Friday, October 12, 2012

Being There

Being There is a charming, challenging, confusing movie, one of my favorites. Chance the Gardener, a pleasant middle aged imbecile, has lived his entire life tending a rich man’s garden. His only knowledge of the world comes from watching television. This unfortunate soul is cast out into the world upon the death of his patron. He wanders, like the proverbial feather on the wind, through chance encounters that lead the President of the United States, his chief economic advisors, and a pantheon of the rich and powerful to decide his wisdom is the best hope for our country.

While discussing the economy with the president and the master of a great corporation, Chance answers out of his only experience.

Chance the Gardener: Yes. In the garden, growth has it seasons. First comes spring and summer, but then we have fall and winter. And then we get spring and summer again.
President "Bobby": Spring and summer.
Chance the Gardener: Yes.
President "Bobby": Then fall and winter.
Chance the Gardener: Yes.
Benjamin Rand: I think what our insightful young friend is saying is that we welcome the inevitable seasons of nature, but we're upset by the seasons of our economy.
Chance the Gardener: Yes! There will be growth in the spring!

The movie was filmed in 1979. The country was mired in stagflation. Factories were closing. Unemployment was on the rise towards levels not seen since the Great Depression. Inflation had passed the 10% mark and was climbing. The developed world was facing the second energy crisis that followed the Iranian revolution and the rise of the Ayatollah Khomeini. The mood of the country was described as a great malaise.

No, we do not enjoy the fall and the winter, but as Chance observes, “As long as the roots are not severed, all is well. And all will be well in the garden.”

Thankfully, the roots were not severed. Starting in 1982 our country began a great bull run that did not end until the dotcom crash of 2000. Since then the leaders of the entire developed world have been fighting the onset of another winter. The financial press is now calling the situation a “contained depression.”

The plants in your garden grow in two directions, down into the soil and up into the sky. Likewise, sink your financial roots deep into the soil. Your job nourishes the savings that are gathered into bonds, bank accounts, certificates of deposit, and the like, boring instruments that no one sees. In the seasons of growth, spring and summer, the energy in your savings flows upward into the trunk of your investment portfolio, conservative dividend paying stocks. From there your funds flow into braches and leaves of your more speculative holdings. Finally, in the season of harvest, you gather the fruit, trim the branches and once again add to your savings in preparation for the onset of winter.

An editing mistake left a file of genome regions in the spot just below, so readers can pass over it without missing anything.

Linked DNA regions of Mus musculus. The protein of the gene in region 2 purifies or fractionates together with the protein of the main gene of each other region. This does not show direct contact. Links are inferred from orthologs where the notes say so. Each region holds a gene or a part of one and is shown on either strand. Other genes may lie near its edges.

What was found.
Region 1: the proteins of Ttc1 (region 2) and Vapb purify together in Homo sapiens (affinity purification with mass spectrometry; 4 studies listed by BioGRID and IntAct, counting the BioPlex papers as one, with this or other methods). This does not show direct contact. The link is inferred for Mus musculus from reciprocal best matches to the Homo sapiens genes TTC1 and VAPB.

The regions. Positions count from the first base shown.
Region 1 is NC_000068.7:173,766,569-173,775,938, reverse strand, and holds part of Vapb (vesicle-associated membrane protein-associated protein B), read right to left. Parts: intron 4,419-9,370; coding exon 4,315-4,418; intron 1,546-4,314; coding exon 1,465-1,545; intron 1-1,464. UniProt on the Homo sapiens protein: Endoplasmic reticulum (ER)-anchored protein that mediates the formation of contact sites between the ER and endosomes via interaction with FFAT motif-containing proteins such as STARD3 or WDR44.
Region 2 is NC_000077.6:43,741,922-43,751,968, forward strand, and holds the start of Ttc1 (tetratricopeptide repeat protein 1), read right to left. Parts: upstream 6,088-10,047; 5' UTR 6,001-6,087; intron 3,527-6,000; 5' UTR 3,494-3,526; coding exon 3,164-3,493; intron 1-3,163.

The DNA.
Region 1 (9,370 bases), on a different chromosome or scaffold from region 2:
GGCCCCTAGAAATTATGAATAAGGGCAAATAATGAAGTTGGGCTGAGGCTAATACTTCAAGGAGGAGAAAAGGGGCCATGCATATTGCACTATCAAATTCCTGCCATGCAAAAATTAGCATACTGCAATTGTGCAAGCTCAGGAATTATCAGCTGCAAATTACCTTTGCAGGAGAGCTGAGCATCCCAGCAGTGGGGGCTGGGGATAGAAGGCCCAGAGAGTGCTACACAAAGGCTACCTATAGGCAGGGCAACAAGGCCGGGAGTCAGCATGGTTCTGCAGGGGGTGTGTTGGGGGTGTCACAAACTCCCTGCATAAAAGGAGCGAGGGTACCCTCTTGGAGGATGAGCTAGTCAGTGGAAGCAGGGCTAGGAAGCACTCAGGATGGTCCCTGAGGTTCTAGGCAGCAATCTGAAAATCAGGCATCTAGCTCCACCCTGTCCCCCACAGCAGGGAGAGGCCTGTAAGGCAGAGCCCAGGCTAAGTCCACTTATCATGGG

As long as the roots are not severed, all is well. And all will be well in the garden.

I marvel at the weed trees that grow up in the forsythia hedge along my property line. Even as saplings their roots are too deep for me to pull out. I cut them down to the ground, yet in the spring they return.

Chance the Gardener: Yes! There will be growth in the spring!
Benjamin Rand: Hmm!
Chance the Gardener: Hmm!
President "Bobby": Hm. Well, Mr. Gardner, I must admit that is one of the most refreshing and optimistic statements I've heard in a very, very long time.
[Benjamin Rand applauds]
President "Bobby": I admire your good, solid sense. That's precisely what we lack on Capitol Hill.

Ecclesiastes Chapter 3:

[1] To every thing there is a season, and a time to every purpose under the heaven:
[2] A time to be born, and a time to die; a time to plant, and a time to pluck up that which is planted;
[3] A time to kill, and a time to heal; a time to break down, and a time to build up;
[4] A time to weep, and a time to laugh; a time to mourn, and a time to dance;
[5] A time to cast away stones, and a time to gather stones together; a time to embrace, and a time to refrain from embracing;
[6] A time to get, and a time to lose; a time to keep, and a time to cast away;
[7] A time to rend, and a time to sew; a time to keep silence, and a time to speak;
[8] A time to love, and a time to hate; a time of war, and a time of peace.
[9] What profit hath he that worketh in that wherein he laboureth?
[10] I have seen the travail, which God hath given to the sons of men to be exercised in it.
[11] He hath made every thing beautiful in his time: also he hath set the world in their heart, so that no man can find out the work that God maketh from the beginning to the end.

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